It is important to stress that we cannot lay 100% of the blame for our health woes on sugar’s doorstep. It’s the entire fabric of our diet that is making us overweight and sick with metabolic diseases like Type 2 Diabetes. Registered Dietitian Jeff Novick states; “The primary cause of the obesity epidemic is energy imbalance, and many things have contributed to this including behavioral and environmental components. The typical American diet is the main contributor to the energy imbalance. It is very high in calorie density, low in satiety, readily available and inexpensive.” Novick acknowledges the role sugar plays but also points out that it is not entirely sugar’s fault. When you add in all the refined and stripped foods in the American diet, 75% is “nothing but highly processed junk foods.”
The Dose Makes the Poison
In toxicology, there is a guiding principle that says, “the dose makes the poison.” Even sugar is unlikely to be toxic in small and occasional doses.
So what is a safe sugar dose?
The general rule of thumb is that 5% of your daily calories should come from added sugars.
Unfortunately, for most Americans, that number is 3-4 times higher-hovering around 16-20%.
Rule of thumb is that sugar is…
- Not particularly harmful in small amounts for people with healthful diets and lifestyles.
- More harmful in large amounts for people who have healthful diets and lifestyles.
- Harmful, but not the biggest concern in small amounts for people who have unhealthy diets and lifestyles. In other words, they have bigger things to worry about — their overall lifestyle.
- Very harmful in large amounts for people who have unhealthy diets and lifestyles. But again, their overall concern should be changing the whole diet and lifestyle.
Hide and Seek
Added sugars are hiding everywhere: in ketchup and other condiments; flour-based mixes; and salad dressings. It is important to read the labels to spot the hidden sugars. I’ll do a follow up on food labels later. Here is an excellent list to help you identify hidden sugars on food labels: agave nectar, barley malt, beet sugar, brown sugar, brown rice sugar, buttered syrup, cane (juice) crystals, cane juice, cane sugar, caramel, carob syrup, castor sugar, coconut water (50% sugar), coconut sugar, confectioners powdered sugar, corn sweetener, corn syrup, corn syrup solids, crystalline fructose, date paste, date sugar, date syrup, demerara sugar, dextran, dextrose, diastase, diastatic malt, dried cane syrup, ethyl maltol, evaporated cane juice, fructose, fruit juice, fruit juice concentrate(s), galactose, glucose, glucose solids, golden sugar, golden syrup, grape sugar, high-fructose corn syrup, honey, icing sugar, invert sugar (syrup), lactose, malt syrup, maltodextrin, maltose, maple syrup, molasses, muscovado sugar, panocha, raw sugar, refiner’s syrup, rice syrup, sorghum syrup, sucanat, sugar alcohols (erythritol, mannitol, sorbitol, xylitol), sucrose, sugar, syrup, treacle, turbinado sugar, yellow sugar.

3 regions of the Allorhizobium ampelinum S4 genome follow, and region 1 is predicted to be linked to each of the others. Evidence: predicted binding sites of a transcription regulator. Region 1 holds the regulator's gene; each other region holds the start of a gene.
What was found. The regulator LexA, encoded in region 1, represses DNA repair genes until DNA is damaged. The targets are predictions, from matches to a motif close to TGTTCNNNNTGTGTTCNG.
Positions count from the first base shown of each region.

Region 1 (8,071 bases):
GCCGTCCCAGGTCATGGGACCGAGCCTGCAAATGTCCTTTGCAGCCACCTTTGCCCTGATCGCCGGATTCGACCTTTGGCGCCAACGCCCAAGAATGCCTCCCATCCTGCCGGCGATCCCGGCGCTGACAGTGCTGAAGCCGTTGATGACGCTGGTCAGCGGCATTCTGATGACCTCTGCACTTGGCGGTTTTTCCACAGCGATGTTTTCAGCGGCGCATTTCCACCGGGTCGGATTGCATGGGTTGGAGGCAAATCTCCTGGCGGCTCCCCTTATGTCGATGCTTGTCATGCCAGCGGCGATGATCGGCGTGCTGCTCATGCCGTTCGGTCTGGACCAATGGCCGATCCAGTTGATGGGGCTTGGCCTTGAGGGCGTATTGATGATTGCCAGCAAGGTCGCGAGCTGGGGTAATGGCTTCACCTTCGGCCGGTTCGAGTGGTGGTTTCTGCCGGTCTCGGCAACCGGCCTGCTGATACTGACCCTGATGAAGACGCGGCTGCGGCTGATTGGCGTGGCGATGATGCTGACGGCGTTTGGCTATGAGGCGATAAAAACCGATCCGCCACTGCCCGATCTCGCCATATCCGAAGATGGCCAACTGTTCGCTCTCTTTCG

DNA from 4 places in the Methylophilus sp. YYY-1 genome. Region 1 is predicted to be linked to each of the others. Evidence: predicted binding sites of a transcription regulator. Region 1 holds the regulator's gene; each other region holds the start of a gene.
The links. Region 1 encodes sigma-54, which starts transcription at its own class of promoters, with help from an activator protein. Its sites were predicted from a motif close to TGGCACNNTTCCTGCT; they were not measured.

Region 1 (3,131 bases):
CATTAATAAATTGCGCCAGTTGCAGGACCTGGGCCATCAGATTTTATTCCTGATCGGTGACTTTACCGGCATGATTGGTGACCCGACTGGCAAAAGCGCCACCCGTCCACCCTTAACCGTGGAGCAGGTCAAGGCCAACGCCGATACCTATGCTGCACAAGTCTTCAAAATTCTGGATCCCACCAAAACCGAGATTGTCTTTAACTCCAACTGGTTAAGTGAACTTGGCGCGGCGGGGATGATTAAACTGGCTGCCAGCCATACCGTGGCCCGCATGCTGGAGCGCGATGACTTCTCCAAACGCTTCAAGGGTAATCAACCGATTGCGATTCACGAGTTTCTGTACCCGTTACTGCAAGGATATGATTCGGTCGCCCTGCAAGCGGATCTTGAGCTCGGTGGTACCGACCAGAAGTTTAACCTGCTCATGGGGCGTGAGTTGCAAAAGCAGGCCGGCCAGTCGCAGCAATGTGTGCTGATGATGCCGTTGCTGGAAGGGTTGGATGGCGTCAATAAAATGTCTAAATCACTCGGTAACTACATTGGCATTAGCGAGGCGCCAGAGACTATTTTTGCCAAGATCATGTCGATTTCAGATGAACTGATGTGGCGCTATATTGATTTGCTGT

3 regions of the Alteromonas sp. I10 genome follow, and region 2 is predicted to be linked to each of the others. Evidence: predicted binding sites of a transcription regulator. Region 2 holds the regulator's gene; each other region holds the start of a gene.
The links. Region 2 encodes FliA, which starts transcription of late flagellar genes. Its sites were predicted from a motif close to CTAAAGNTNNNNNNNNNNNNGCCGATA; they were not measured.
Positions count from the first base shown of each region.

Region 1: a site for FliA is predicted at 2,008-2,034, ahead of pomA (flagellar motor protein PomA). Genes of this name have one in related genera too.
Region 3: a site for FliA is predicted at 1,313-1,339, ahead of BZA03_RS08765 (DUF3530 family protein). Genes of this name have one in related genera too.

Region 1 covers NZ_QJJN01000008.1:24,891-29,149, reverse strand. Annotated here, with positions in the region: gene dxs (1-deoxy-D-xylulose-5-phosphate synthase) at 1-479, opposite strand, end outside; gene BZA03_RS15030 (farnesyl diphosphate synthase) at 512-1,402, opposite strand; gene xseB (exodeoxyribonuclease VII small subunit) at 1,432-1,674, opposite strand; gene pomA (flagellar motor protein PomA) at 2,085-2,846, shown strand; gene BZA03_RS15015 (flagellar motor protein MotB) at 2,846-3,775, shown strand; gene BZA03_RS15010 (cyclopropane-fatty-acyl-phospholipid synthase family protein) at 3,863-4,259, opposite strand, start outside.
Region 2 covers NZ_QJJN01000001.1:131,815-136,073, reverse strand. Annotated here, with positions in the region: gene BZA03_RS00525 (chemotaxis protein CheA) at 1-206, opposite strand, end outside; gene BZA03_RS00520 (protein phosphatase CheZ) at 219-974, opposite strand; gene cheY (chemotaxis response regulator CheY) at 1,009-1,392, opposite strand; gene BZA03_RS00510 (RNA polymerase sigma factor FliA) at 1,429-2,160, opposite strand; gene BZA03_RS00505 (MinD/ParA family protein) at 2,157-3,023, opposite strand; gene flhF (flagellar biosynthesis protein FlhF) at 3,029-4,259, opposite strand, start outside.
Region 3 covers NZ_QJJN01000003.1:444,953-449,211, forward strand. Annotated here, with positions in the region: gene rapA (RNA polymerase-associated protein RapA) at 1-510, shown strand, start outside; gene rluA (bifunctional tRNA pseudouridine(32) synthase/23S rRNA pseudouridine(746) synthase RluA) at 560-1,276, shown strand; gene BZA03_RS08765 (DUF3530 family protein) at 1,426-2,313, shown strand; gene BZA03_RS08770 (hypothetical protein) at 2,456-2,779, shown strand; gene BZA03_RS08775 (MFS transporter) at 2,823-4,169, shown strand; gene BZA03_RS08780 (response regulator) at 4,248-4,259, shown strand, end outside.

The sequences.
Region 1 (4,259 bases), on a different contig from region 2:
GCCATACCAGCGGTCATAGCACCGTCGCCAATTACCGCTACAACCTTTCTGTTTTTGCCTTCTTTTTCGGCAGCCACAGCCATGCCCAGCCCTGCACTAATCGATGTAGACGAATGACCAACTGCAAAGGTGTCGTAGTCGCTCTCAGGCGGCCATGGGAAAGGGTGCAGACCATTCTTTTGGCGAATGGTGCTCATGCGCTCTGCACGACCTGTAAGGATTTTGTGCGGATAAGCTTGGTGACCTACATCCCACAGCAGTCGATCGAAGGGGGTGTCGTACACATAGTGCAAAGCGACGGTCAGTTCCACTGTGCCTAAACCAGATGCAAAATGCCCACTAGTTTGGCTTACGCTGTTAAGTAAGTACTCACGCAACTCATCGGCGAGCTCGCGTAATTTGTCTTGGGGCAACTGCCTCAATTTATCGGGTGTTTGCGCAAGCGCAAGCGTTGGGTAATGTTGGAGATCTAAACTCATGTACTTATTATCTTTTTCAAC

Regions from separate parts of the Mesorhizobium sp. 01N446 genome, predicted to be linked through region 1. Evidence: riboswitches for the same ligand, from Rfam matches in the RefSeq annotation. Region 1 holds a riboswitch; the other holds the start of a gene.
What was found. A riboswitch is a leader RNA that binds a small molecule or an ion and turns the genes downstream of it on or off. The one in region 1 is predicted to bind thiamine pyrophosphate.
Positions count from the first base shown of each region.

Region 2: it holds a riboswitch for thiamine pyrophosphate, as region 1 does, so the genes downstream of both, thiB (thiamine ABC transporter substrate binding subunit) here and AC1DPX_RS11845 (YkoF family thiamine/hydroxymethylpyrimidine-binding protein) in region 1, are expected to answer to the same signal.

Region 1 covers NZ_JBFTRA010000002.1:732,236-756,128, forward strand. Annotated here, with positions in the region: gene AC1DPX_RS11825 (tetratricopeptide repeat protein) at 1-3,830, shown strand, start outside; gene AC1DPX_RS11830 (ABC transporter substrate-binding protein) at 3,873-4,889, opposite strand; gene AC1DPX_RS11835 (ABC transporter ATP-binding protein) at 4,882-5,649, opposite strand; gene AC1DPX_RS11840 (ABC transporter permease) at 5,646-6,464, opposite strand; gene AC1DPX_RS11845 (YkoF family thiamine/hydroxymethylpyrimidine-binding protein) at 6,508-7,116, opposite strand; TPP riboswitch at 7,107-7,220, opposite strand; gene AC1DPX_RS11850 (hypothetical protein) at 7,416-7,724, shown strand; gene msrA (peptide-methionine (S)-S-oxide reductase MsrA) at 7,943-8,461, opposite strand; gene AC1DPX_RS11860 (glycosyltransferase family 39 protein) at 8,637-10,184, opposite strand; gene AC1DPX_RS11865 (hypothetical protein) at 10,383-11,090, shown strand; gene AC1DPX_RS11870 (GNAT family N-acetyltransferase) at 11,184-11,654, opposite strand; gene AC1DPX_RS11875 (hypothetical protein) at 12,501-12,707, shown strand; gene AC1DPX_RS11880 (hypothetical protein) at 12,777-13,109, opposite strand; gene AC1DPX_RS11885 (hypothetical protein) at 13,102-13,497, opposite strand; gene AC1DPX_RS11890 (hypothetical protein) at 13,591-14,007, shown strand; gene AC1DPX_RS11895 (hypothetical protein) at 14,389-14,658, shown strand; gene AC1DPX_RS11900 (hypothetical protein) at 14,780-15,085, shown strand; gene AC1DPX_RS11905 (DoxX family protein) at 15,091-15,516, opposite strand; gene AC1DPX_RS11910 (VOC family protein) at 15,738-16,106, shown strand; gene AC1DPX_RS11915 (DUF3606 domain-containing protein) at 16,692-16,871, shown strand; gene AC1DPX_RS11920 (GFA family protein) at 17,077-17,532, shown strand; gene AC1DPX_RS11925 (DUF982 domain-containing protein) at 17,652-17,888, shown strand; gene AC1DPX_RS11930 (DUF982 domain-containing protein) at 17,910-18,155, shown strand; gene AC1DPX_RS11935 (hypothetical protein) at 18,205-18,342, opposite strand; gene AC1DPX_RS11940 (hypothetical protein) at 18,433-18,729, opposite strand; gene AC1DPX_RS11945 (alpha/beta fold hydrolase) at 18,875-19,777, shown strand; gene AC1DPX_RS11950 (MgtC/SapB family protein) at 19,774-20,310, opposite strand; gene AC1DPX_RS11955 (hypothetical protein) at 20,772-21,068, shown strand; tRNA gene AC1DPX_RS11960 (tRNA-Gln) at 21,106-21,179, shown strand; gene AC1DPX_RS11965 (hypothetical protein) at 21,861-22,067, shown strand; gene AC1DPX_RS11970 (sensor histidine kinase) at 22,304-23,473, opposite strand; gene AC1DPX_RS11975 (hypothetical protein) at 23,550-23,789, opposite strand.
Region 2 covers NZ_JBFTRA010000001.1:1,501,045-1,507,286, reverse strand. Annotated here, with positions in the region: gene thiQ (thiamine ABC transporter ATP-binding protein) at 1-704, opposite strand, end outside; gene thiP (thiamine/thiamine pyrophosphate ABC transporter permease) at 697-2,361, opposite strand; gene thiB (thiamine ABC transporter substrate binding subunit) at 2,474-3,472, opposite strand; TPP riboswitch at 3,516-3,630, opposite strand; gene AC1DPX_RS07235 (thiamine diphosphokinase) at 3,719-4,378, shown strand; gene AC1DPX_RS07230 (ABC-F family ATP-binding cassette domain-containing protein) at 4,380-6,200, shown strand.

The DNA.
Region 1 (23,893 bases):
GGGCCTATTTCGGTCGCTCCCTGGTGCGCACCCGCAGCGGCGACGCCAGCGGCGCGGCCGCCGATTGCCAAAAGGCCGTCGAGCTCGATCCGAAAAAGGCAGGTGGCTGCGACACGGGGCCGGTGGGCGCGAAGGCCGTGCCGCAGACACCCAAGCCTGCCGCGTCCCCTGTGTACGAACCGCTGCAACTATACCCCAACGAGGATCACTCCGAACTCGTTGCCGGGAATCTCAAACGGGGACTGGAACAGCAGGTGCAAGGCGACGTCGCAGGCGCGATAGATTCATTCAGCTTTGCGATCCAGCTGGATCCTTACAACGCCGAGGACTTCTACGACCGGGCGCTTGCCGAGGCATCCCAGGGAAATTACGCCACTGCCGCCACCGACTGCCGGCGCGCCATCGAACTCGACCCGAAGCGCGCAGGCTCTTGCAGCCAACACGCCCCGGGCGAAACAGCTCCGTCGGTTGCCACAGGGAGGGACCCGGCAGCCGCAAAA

As you can see, that’s a pretty hefty list (and it is not even complete)!
To sum up, when eating packaged foods, make sure that your intake of added sugars is less than 5% of your daily calories. And, whenever possible, eat whole foods to help ensure you are eating the right kind of sugars and starches.